The Ajuran Empire
: Saldanadda Ajuuraan
: سلطنة الأجورانية
), also spelled Ajuuraan Empire
and often simply as Ajuran
was a Somali empire
in the medieval times in the Horn of Africa
that dominated the trade in northern Indian ocean
. They belonged to the Somali Muslim sultanate
that ruled over large parts of the Horn of Africa
in the Middle Ages
. Through a strong centralized administration and an aggressive military stance towards invaders, the Ajuran Empire successfully resisted an Oromo invasion
from the west and a Portuguese
incursion from the east during the Gaal Madow and the Ajuran-Portuguese wars
. Trading routes dating from the ancient and early medieval periods of Somali maritime enterprise
were strengthened or re-established, and foreign trade and commerce in the coastal provinces flourished with ships sailing to and coming from many kingdoms and empires in East Asia
, South Asia
, the Near East
, North Africa
and East Africa
The Ajuran Empire's sphere of influence in the Horn of Africa
was one of the largest in the region. The empire covered much of southern Somalia
and eastern Ethiopia
with its domain extending from Hobyo
in the north, to Qelafo
in the west, to Kismayo
in the south.
Origins and the House of Garen
The House of Gareen
- Ajuran Gareen
- Arliqo Gareen
- Sarjelle Gareen
- Fadumo Gareen
- Umur Gareen
The House of Garen was the ruling hereditary dynasty
of the Ajuran Empire.
Its origin lies in the Garen Kingdom that during the 13th century ruled parts of the Somali Region
. With the migration of Somalis from the northern half of the Horn region to the southern half, new cultural and religious orders were introduced that influenced the administrative structure of the dynasty
, a system of governance which began to evolve into an Islamic government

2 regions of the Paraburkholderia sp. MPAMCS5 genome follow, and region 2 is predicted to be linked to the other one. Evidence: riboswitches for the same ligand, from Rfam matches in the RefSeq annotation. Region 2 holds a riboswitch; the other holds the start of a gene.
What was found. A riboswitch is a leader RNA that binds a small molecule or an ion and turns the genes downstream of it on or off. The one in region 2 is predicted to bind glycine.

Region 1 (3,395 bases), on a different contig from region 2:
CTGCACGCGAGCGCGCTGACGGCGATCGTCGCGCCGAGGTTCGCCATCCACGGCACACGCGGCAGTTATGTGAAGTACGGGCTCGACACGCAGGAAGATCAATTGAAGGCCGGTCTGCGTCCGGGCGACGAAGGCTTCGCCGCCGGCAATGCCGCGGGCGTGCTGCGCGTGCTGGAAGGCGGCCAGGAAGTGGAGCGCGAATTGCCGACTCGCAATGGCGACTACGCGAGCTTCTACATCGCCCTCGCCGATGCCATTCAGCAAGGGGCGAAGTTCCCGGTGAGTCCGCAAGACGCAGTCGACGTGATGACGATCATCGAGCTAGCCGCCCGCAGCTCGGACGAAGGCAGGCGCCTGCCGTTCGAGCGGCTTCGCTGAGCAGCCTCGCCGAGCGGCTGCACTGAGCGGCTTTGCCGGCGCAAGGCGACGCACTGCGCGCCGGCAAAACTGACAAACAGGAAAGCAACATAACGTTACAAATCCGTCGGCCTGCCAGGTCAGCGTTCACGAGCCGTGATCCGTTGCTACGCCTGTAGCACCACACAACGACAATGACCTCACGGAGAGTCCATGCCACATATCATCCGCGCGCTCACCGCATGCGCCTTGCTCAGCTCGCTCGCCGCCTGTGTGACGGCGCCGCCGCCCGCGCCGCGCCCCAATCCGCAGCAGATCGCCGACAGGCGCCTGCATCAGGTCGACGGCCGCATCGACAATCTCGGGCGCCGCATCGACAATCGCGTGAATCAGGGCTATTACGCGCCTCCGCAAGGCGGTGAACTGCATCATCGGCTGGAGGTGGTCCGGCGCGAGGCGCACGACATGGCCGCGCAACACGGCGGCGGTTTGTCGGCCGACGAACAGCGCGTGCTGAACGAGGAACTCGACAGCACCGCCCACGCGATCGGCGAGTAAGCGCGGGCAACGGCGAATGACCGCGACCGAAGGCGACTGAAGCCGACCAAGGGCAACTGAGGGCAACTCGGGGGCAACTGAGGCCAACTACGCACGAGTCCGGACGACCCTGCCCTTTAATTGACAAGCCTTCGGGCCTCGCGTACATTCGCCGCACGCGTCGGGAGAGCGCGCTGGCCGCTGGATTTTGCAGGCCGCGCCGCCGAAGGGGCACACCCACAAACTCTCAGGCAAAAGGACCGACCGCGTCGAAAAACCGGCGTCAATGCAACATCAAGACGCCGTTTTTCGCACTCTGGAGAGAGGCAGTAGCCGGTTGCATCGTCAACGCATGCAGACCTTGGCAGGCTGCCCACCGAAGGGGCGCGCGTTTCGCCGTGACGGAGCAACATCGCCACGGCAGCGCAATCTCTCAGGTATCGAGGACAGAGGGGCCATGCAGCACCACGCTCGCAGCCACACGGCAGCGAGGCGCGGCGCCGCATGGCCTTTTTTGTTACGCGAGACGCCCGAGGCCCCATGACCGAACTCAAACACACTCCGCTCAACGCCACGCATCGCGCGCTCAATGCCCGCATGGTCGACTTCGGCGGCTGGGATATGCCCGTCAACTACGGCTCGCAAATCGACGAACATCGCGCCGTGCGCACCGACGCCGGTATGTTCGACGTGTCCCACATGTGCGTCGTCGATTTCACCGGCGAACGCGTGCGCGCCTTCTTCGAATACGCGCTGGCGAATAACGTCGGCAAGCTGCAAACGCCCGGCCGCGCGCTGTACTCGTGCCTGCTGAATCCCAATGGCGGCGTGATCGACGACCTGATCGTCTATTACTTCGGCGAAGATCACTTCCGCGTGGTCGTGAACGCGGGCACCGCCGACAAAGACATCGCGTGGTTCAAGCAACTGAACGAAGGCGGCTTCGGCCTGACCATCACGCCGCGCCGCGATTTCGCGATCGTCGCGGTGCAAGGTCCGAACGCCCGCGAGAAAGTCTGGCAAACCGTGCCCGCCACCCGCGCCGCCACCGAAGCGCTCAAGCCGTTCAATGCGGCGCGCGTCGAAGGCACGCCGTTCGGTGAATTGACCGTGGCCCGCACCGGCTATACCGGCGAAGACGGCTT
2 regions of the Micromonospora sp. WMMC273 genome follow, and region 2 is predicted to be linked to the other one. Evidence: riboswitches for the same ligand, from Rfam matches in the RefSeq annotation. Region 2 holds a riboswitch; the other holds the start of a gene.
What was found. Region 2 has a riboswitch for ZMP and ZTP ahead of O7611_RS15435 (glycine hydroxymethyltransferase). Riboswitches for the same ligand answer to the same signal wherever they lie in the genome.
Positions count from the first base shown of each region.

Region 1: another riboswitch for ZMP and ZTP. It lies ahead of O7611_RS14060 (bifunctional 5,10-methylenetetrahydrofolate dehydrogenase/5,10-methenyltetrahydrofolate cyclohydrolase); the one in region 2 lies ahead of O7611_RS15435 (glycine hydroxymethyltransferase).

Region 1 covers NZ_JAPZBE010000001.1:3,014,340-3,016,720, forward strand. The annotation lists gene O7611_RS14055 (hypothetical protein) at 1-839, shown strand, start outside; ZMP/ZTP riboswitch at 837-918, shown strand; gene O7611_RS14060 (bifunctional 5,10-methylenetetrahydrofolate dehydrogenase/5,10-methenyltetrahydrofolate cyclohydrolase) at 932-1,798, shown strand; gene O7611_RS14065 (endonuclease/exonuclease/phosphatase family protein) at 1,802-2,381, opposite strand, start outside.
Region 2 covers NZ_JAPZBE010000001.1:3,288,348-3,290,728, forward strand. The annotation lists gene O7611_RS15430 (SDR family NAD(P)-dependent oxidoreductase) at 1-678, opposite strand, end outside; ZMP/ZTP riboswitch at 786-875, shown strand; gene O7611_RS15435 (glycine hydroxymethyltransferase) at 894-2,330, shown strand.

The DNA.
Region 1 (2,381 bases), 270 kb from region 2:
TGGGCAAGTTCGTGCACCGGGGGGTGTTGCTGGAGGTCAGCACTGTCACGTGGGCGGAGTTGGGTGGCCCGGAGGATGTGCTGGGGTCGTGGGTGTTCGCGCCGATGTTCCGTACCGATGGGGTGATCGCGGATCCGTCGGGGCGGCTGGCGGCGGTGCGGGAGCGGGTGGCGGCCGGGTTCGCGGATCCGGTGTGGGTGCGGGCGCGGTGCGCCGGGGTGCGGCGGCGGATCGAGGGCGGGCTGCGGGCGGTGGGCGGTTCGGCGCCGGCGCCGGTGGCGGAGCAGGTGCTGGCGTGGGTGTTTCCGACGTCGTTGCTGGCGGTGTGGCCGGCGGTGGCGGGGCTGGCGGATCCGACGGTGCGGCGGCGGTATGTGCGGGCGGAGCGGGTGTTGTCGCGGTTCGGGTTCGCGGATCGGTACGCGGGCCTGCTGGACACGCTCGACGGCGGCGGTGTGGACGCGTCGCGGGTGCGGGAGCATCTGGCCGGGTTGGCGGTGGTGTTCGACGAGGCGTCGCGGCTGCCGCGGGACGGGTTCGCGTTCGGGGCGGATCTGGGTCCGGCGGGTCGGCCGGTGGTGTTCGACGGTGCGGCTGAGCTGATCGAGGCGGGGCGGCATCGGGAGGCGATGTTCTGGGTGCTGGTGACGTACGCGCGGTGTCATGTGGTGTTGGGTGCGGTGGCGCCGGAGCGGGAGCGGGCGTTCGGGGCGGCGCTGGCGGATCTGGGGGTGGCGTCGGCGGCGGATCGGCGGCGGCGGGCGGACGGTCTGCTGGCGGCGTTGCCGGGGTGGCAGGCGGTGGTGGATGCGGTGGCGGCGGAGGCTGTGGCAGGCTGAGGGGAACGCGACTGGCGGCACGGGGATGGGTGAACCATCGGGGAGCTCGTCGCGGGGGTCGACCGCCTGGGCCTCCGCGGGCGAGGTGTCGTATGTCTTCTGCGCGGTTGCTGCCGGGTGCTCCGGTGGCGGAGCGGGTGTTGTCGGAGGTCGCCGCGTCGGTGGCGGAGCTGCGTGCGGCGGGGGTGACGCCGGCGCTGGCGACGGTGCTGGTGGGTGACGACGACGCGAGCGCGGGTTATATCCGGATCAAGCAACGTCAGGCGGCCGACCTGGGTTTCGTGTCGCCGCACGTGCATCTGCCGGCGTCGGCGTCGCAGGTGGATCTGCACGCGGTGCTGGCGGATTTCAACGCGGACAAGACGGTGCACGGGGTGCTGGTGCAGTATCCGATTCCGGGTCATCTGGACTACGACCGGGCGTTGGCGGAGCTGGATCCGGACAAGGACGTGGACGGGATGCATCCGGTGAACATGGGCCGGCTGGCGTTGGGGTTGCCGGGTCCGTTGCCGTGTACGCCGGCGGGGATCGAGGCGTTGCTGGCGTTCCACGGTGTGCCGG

. Through their genealogical Baraka
, which came from the saint Balad (who was known to have come from outside the Garen Kingdom),
the Garen rulers claimed supremacy and religious legitimacy over other groups in the Horn of Africa. Balad's ancestors are said to have come from the historical northern region of Barbara
The Ajuran Empire traces its name from the Arabic إيجار/'ijara
, which means rent
. A name well deserved for the exorbinant tributes paid to the Empire. Today the descendants of the Empire remain as Ajuran
, a clan of Somalis
. The clan resides in Ethiopia
. The Ajuran are said to be descendants of Alama who in turn is a son of Bal'ad who traces descent from Arab immigrant Harmalle Samale
, who traces his descent through Aqil bin Abu Talib.
- Imam – Head of the State
- Emir – Commander of the armed forces and navy
- Na'ibs – Viceroys
- Wazirs – tax and revenue collectors
- Qadis – Chief Judges
Nomadic citizens and farming communities
Through their control of the region's wells, the Garen rulers effectively held a monopoly over their nomadic
subjects as they were the only hydraulic empire
in Africa during their reign. Large wells made out of limestone
were constructed throughout the state, which attracted Somali
nomads with their livestock. The centralized regulations of the wells made it easier for the nomads to settle disputes by taking their queries to government officials who would act as mediators. Long distance caravan trade, a long-time practice in the Horn of Africa, continued unchanged in Ajuran times. Today, numerous ruined and abandoned towns throughout the interior of Somalia and the Horn of Africa are evidence of a once-booming inland trade network dating from the medieval period.
With the centralized supervision of the Ajuran, farms in Afgooye
and other areas in the Jubba
valleys increased their productivity. A system of irrigation ditches known locally as Kelliyo
fed directly from the Shebelle
and Jubba rivers
into the plantations where sorghum
, beans, grain and cotton were grown during the gu
in Somali) and xagaa
in Somali) seasons of the Somali calendar
. This irrigation system was supported by numerous dikes
and dams. To determine the average size of a farm, a land measurement system was also invented with moos
being the terms used.
The State collected tribute
from the farmers in the form of harvested products like durra
, sorghum and bun, and from the nomads, cattle, camels and goats. The collecting of tribute was done by a wazir
. Luxury goods imported from foreign lands were also presented as gifts to the Garen rulers by the coastal sultans
of the state.
A political device that was implemented by the Garen rulers in their realm was a form of ius primae noctis
which enabled them to create marriages that enforced their hegemonic
rule over all the important groups of the empire. The rulers would also claim a large portion of the bride's wealth, which at the time was 100 camels.
Urban and maritime centers
The urban centers of Merca